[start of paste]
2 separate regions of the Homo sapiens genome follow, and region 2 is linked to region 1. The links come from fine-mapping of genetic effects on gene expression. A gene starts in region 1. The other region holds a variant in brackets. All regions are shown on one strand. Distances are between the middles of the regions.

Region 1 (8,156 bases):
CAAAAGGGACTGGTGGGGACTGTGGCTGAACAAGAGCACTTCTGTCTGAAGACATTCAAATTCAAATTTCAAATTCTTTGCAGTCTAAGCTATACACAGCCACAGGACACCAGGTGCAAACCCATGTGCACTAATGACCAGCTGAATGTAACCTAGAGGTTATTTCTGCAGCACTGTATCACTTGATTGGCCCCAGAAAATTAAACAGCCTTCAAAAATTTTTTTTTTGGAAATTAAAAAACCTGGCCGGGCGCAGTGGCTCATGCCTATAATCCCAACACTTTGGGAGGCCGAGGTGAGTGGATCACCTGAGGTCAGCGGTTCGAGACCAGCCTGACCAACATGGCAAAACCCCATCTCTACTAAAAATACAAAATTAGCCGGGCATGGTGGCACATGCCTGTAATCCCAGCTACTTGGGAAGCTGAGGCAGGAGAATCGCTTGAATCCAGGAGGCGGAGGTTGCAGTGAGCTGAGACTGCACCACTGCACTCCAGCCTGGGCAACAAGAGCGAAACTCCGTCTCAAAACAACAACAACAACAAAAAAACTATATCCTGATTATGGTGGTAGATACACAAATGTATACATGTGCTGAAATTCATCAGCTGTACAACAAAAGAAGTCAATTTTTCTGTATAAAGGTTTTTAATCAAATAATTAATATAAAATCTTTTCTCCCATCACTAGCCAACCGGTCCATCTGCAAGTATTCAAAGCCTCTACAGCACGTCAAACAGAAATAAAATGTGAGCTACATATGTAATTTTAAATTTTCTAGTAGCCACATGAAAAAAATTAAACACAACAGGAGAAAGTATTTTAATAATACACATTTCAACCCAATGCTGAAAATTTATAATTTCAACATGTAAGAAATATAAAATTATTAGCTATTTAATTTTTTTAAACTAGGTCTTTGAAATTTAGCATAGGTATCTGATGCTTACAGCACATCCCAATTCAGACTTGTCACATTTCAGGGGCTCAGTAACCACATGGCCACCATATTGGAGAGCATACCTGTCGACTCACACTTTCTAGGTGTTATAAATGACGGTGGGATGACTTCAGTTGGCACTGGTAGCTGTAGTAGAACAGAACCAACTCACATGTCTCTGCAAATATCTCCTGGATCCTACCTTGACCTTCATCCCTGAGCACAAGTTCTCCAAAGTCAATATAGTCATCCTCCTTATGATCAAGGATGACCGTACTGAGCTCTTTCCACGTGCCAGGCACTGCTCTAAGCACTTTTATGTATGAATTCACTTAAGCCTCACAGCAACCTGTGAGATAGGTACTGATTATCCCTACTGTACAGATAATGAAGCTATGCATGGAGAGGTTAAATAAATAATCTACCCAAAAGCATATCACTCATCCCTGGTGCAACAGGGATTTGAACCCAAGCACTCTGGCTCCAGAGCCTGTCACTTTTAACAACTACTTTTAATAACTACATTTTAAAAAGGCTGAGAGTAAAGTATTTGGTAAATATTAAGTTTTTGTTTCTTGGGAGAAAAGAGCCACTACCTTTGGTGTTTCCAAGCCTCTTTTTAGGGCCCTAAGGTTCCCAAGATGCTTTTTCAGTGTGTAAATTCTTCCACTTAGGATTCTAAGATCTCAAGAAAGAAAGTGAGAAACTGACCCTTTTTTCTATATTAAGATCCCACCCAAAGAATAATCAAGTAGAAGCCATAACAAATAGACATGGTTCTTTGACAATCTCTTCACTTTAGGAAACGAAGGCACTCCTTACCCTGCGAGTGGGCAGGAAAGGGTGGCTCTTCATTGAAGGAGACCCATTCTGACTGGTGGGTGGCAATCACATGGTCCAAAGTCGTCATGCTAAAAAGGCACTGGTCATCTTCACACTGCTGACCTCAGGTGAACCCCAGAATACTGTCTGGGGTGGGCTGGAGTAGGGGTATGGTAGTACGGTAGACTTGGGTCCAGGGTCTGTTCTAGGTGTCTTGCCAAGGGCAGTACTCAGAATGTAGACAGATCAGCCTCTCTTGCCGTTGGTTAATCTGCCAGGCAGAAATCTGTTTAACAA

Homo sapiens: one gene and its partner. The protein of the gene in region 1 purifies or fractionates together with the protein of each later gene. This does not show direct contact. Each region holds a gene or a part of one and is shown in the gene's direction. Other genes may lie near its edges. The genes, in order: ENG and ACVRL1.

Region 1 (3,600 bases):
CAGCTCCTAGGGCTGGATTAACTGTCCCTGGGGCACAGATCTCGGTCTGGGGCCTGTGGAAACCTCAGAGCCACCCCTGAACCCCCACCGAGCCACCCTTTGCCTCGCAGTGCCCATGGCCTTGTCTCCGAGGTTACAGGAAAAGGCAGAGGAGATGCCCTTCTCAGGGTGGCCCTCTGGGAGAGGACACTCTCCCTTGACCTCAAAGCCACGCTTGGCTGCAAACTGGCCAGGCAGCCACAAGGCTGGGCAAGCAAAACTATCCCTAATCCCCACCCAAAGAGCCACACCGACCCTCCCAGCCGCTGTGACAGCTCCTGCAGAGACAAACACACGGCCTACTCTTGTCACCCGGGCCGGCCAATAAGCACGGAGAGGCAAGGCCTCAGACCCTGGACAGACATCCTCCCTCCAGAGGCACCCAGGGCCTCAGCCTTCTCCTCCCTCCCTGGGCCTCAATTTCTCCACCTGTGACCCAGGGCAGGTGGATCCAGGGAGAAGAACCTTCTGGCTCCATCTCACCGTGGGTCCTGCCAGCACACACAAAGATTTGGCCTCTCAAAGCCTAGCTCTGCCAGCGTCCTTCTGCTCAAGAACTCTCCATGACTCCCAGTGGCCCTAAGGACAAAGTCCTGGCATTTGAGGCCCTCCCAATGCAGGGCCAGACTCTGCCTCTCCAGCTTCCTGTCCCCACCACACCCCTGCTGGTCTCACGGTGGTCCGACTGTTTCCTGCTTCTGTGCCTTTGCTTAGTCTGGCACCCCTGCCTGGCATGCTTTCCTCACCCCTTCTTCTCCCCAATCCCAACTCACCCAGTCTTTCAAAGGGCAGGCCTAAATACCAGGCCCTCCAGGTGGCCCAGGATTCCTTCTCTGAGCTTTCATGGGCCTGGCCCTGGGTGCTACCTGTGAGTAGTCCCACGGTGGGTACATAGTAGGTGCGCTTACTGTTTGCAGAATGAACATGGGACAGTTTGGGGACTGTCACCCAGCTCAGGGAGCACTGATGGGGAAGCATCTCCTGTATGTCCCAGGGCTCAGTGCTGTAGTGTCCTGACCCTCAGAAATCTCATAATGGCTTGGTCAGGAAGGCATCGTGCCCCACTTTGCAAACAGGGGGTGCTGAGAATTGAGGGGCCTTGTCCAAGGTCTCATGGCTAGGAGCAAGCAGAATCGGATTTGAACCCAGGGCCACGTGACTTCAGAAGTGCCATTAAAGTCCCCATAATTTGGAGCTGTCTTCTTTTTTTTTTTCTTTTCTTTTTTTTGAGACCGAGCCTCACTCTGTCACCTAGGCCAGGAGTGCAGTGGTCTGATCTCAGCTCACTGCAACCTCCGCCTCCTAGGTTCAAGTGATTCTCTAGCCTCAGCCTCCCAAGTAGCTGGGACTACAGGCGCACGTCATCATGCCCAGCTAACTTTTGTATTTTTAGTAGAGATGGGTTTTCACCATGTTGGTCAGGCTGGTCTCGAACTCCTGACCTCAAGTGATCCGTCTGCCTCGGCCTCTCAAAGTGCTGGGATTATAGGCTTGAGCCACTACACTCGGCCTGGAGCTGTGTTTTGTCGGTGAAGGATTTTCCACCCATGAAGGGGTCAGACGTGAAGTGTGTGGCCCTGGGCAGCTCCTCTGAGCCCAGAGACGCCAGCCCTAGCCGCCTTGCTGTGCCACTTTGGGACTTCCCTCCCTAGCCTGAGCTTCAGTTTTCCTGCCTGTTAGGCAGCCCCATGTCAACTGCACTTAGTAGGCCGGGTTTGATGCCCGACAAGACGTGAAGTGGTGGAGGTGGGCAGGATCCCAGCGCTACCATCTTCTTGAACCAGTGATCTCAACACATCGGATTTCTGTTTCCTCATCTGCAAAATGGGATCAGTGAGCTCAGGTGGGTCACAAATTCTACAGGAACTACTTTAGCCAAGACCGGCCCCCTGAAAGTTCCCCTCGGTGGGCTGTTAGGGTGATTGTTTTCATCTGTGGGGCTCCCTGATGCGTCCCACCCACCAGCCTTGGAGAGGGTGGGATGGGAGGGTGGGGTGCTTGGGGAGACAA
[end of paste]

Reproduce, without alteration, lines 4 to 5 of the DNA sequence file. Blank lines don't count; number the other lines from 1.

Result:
Homo sapiens: one gene and its partner. The protein of the gene in region 1 purifies or fractionates together with the protein of each later gene. This does not show direct contact. Each region holds a gene or a part of one and is shown in the gene's direction. Other genes may lie near its edges. The genes, in order: ENG and ACVRL1.

Region 1 (3,600 bases):